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Was shooting practice yesterday and my wifes 391's breech bolt failed.

The firearm jammed after a normal shot, shooting #8 target loads, when I got it free and took breech bolt out, there I found on the bottom right rear foot of the bolt the leading edge had peeled off.

Just a small piece, but, non the less it jammed and stuck. Found the small piece lodged on top rear of the trigger. Put my spare breech bolt in and all was fine.

What would cause this to happen? Fatigue?

The firearm does have 1000's of target rounds through it.
 

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That lug can break off. I have had this happen twice on a 303 ( same bolt) I am quite sirprised that it is not jamming but it will soon. New bolt is needed
 

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I already ordered the bare bolt from COLE's. Will transfer balance of parts to the new bolt.

Cuban - It did jam for the first time on the final shot I wrote about above, that is when I found the failure.

Thanks for the responses.

My most curious question is to why it broke.
 

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Every now & then a complete 391 receiver shows up on this site, put in a new recoil spring & you are good to go in under five minutes. Plus the parts are way cheaper than buying them individually.

Phil Berkowitz
 

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"My most curious question is to why it broke" well I always attributed it to very big shells because I shot a lot of games with mine but I have heard of it several times from those who dont so??
 

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Usually it's the locking block on the bolt that breaks -especially if you
shoot hot loads. If you shoot hot loads you should put in a softer spring in the gas valve. Also the breech connecting rod is a victim of Annie loads.
 

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There was some discussion about bolt issues in the past, and I showed a repair to a broken bolt that I did for a shooter.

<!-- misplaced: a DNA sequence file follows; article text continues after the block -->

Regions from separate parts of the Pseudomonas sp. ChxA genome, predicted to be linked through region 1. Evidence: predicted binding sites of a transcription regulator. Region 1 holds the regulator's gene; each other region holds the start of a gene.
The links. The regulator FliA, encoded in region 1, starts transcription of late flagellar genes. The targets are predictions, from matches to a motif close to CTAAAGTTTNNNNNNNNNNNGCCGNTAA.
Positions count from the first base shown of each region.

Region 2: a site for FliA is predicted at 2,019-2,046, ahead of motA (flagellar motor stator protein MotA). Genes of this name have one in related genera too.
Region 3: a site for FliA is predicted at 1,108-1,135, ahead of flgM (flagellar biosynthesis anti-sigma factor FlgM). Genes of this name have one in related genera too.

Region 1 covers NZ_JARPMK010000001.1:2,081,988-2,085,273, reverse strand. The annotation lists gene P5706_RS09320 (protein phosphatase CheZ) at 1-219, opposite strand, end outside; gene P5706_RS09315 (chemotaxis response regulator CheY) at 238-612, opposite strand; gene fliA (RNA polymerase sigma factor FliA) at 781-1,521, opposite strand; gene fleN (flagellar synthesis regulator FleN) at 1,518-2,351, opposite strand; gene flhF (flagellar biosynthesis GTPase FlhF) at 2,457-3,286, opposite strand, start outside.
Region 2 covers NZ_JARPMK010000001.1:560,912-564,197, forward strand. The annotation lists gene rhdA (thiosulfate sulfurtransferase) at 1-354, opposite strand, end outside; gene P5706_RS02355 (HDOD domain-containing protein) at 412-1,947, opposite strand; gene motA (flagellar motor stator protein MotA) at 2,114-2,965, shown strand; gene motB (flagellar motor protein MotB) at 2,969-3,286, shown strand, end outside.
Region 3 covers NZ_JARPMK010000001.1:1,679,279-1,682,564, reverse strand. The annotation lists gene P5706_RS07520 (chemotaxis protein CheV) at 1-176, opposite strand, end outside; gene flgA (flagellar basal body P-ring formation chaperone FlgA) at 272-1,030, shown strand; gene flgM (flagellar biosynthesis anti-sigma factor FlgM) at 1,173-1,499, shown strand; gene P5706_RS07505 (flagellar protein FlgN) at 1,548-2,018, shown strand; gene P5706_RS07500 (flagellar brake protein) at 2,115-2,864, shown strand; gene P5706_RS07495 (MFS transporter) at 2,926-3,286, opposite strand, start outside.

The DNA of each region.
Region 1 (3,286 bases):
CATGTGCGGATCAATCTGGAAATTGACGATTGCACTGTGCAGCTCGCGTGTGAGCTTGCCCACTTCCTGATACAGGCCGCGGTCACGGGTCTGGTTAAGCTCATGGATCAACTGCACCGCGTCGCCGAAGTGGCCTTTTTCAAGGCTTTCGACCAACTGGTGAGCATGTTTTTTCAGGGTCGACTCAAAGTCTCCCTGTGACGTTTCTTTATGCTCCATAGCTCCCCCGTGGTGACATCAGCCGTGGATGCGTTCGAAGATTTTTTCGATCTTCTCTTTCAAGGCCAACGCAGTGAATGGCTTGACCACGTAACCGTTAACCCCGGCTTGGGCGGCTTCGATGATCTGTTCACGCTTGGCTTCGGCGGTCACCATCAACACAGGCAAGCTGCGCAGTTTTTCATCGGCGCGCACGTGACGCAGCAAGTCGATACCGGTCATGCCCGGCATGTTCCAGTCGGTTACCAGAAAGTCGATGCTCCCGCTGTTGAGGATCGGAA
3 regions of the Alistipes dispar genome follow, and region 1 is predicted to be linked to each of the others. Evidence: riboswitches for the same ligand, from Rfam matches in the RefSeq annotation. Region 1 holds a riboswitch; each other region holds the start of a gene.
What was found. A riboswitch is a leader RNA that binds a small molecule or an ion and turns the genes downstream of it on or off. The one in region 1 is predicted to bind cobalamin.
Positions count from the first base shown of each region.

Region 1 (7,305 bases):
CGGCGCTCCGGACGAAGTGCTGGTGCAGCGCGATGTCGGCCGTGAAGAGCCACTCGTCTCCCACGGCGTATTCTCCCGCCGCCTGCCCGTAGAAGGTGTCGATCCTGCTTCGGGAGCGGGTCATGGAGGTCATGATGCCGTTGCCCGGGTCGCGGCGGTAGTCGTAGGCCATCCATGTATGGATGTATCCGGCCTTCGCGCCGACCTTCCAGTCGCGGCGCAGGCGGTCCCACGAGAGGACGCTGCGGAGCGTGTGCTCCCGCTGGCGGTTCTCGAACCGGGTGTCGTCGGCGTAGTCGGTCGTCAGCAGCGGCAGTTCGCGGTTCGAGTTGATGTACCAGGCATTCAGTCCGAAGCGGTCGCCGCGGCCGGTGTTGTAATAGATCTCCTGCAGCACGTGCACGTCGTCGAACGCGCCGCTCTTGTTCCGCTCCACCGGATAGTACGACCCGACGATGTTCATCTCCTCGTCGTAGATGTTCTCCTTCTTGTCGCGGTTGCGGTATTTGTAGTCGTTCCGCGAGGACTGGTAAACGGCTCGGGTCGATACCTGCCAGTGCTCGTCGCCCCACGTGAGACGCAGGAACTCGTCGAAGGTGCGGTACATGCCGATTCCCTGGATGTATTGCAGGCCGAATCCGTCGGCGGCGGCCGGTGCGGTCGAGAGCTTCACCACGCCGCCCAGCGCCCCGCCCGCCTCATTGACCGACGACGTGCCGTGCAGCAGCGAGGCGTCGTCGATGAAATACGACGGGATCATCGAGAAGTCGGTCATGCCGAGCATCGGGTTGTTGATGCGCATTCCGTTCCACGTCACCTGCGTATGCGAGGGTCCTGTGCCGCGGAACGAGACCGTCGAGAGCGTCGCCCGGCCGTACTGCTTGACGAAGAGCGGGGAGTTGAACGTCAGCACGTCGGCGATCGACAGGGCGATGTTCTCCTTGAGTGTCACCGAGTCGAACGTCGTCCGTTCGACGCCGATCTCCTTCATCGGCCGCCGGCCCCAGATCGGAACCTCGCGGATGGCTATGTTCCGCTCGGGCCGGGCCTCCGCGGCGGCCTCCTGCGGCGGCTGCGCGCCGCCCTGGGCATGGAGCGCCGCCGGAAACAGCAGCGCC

http://www.trapshooters.com/cfpages/thread_archive.cfm?ThreadID=225079


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Here is some information posted then:

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Here is a sample "before" and "after" of a Beretta bolt. I believe it is better to repair a damaged section of an original part if there is any doubt that a replacement might not be compatible with the assembly parts or inter-related mechanisms not in the specific assembled unit, such as a carrier (shell lifter) actuated by the bolt.

Notice that the white arrows point to a section of firing pin spring that had broken off and "screwed" itself into the coils of the larger section. The red arrow points to the obvious cracked off section temporarily affixed for picture comparison. The bad spring was replaced during the repair.

This example was reported to have functioned fine, and I think it looks fine, too, don't you?

Kirby

<a href="http://s186.photobucket.com/albums/x109/kirbythegunsmith/shotgun/?action=view¤t=Berettaboltcracked.jpg" target="_blank">
</a>

<a href="http://s186.photobucket.com/albums/x109/kirbythegunsmith/shotgun/?action=view¤t=Berettaboltrepaired.jpg" target="_blank">
</a>
 
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